Diamond Comic Distributors is the nation’s largest wholesaler of comic books. Every month, publishers provide Diamond with a list of titles they want to solicit to stores. The solicitation includes information such as the names of the artists, a description of the story, the expected release date, and the cover art. Diamond then combines this information with all the other publisher submissions into a big catalog called Previews, which is mailed out every month to all the retail comic shops. From this catalog, each retailer pre-orders the quantity of new books that they believe they will be able to sell to customers.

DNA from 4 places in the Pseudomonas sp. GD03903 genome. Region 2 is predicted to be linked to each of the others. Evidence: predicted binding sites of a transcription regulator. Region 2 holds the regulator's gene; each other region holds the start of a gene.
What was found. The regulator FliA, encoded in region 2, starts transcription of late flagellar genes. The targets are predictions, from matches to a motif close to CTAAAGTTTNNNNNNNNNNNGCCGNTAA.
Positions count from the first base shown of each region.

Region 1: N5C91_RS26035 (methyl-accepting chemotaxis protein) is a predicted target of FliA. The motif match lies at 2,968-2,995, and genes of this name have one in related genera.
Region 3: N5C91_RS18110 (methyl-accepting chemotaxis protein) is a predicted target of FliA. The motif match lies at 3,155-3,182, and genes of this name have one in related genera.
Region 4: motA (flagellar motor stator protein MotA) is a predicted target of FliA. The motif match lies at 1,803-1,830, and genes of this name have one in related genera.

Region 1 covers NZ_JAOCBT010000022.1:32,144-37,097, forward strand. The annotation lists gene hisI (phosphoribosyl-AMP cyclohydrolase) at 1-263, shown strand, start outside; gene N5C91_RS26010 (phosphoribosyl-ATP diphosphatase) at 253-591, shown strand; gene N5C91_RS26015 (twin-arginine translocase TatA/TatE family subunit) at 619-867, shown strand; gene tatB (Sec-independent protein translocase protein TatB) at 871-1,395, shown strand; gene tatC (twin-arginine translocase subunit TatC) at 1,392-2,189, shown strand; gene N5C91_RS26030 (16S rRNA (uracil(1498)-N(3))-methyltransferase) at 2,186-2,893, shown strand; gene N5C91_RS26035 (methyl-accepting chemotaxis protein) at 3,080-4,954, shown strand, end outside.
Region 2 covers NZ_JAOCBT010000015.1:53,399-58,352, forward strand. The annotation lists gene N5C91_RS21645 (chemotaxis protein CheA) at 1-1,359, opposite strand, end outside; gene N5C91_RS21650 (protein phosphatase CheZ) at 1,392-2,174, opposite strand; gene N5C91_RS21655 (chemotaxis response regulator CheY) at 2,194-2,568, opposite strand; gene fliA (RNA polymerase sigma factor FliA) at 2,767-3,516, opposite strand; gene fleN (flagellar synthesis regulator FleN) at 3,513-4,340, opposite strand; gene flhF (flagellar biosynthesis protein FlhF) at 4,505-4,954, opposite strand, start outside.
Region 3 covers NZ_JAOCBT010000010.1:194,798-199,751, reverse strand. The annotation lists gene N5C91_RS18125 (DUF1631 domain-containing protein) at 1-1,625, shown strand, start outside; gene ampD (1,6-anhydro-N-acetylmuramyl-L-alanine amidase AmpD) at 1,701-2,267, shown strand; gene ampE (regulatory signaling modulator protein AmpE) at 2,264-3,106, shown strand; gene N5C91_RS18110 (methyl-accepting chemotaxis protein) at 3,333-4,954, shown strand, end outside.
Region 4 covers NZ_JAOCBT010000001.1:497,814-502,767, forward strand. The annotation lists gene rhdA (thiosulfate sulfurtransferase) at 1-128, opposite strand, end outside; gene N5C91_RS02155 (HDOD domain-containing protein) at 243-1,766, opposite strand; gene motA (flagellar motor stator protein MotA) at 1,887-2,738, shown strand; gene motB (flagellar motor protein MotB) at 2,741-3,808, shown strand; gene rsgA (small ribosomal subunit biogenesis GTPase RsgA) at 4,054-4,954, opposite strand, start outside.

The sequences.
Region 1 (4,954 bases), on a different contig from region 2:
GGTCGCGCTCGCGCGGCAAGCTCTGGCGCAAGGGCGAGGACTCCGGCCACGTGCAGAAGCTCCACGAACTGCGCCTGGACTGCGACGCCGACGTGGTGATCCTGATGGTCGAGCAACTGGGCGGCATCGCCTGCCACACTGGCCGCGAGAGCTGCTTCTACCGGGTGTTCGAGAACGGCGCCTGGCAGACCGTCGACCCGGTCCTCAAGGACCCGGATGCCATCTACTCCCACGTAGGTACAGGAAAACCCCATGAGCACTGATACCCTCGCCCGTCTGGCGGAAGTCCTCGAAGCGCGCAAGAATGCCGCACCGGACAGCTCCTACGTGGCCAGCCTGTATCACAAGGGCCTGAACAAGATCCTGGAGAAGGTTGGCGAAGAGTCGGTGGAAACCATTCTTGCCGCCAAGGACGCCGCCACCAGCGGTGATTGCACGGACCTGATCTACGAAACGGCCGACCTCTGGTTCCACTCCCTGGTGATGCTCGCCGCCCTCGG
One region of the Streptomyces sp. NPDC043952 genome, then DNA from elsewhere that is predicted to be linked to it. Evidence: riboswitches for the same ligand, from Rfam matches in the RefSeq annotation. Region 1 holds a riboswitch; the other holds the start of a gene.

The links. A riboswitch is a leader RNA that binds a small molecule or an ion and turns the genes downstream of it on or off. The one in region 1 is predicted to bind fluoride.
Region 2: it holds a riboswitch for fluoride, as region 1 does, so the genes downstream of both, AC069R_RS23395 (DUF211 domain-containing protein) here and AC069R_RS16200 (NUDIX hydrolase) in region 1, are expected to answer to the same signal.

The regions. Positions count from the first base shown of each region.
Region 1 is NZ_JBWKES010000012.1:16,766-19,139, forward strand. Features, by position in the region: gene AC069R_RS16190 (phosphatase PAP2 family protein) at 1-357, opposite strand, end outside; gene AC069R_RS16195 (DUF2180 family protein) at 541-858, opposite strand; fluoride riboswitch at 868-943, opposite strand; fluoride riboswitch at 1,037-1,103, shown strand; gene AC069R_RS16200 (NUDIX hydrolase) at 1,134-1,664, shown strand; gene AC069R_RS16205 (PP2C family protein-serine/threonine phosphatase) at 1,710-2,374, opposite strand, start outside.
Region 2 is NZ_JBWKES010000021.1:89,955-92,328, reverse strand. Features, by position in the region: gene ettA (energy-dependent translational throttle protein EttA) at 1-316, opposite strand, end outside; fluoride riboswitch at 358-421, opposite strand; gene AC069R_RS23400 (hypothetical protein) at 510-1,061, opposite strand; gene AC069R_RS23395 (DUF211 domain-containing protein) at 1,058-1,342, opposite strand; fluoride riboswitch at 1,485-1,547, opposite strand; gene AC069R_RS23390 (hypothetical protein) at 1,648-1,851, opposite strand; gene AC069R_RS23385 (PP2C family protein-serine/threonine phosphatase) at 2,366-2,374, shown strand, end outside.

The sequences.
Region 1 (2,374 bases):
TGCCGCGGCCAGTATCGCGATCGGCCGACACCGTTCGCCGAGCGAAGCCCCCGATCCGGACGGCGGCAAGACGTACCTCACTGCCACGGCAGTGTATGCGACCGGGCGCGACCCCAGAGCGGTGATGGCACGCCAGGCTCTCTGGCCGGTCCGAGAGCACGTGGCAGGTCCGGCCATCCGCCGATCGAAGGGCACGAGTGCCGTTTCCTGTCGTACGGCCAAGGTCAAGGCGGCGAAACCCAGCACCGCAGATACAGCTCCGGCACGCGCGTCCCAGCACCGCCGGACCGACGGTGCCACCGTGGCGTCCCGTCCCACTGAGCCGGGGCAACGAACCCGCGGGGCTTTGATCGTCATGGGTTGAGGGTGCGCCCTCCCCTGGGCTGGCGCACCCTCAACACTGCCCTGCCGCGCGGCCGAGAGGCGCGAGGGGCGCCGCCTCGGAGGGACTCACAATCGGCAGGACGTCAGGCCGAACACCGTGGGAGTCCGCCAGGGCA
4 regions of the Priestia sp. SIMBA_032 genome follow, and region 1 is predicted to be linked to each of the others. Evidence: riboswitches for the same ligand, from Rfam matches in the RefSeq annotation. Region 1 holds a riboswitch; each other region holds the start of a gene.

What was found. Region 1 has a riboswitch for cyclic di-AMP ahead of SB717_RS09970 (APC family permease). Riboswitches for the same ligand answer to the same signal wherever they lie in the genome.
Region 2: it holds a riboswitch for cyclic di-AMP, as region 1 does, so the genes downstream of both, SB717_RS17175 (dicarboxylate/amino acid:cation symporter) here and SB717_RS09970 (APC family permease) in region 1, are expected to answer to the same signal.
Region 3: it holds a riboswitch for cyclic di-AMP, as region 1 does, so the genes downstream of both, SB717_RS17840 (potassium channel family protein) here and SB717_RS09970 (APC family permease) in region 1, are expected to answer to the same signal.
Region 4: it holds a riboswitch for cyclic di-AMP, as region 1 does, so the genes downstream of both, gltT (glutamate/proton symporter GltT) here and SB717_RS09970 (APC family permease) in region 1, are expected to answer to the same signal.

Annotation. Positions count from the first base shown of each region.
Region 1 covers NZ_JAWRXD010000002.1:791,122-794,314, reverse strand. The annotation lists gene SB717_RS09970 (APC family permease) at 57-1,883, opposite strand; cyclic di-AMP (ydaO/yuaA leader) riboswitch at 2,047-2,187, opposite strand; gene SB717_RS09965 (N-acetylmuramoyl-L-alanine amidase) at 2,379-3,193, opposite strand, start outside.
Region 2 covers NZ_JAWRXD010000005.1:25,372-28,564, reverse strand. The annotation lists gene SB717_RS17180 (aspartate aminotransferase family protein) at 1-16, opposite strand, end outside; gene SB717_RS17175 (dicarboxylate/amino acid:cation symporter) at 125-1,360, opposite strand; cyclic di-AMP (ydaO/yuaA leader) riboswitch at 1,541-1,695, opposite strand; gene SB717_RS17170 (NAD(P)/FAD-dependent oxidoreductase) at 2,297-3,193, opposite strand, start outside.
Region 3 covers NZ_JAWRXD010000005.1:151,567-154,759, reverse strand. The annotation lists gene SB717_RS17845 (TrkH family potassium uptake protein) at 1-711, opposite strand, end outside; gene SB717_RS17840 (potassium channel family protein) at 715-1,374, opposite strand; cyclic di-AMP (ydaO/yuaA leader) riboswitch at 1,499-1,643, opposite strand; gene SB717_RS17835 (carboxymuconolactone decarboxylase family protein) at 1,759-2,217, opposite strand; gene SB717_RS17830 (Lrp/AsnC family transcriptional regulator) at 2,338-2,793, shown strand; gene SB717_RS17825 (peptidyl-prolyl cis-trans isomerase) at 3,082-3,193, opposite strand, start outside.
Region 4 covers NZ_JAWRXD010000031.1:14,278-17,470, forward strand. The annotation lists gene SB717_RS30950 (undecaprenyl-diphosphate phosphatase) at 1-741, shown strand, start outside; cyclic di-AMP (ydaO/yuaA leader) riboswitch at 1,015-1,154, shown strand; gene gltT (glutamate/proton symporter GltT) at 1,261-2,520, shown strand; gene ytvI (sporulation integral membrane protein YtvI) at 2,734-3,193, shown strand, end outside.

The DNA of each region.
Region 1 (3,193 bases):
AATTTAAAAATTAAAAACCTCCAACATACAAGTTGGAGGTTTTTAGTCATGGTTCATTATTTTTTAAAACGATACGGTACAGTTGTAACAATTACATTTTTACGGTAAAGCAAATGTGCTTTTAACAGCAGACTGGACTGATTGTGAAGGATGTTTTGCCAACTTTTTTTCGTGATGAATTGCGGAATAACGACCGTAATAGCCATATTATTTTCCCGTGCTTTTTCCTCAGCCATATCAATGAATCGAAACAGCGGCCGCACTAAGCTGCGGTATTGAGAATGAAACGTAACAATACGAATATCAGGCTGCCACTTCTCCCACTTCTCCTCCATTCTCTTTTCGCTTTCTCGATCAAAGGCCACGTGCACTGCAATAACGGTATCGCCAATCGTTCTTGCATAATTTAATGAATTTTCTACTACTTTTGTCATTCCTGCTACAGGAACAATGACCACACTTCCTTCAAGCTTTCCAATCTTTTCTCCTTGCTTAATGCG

About the Author

Martin Shapiro

Martin Shapiro

Martin Shapiro created the horror comic book series Chopper, and sold the movie rights to it. The prequel to Chopper was produced as a web TV series starring Tyler Mane (Halloween, X-Men). Mr. Shapiro’s action-thriller screenplay Lair of the Fox was optioned by Ilya Salkind (Producer of Superman). Mr. Shapiro has written and developed projects for MGM, HBO and numerous production companies including an adaptation of Dragonlance, the New York Times bestselling series of fantasy novels with sales of 22 million copies. He received a Master’s Degree in Screenwriting from UCLA and now teaches classes at New Hampshire School of Film and Television.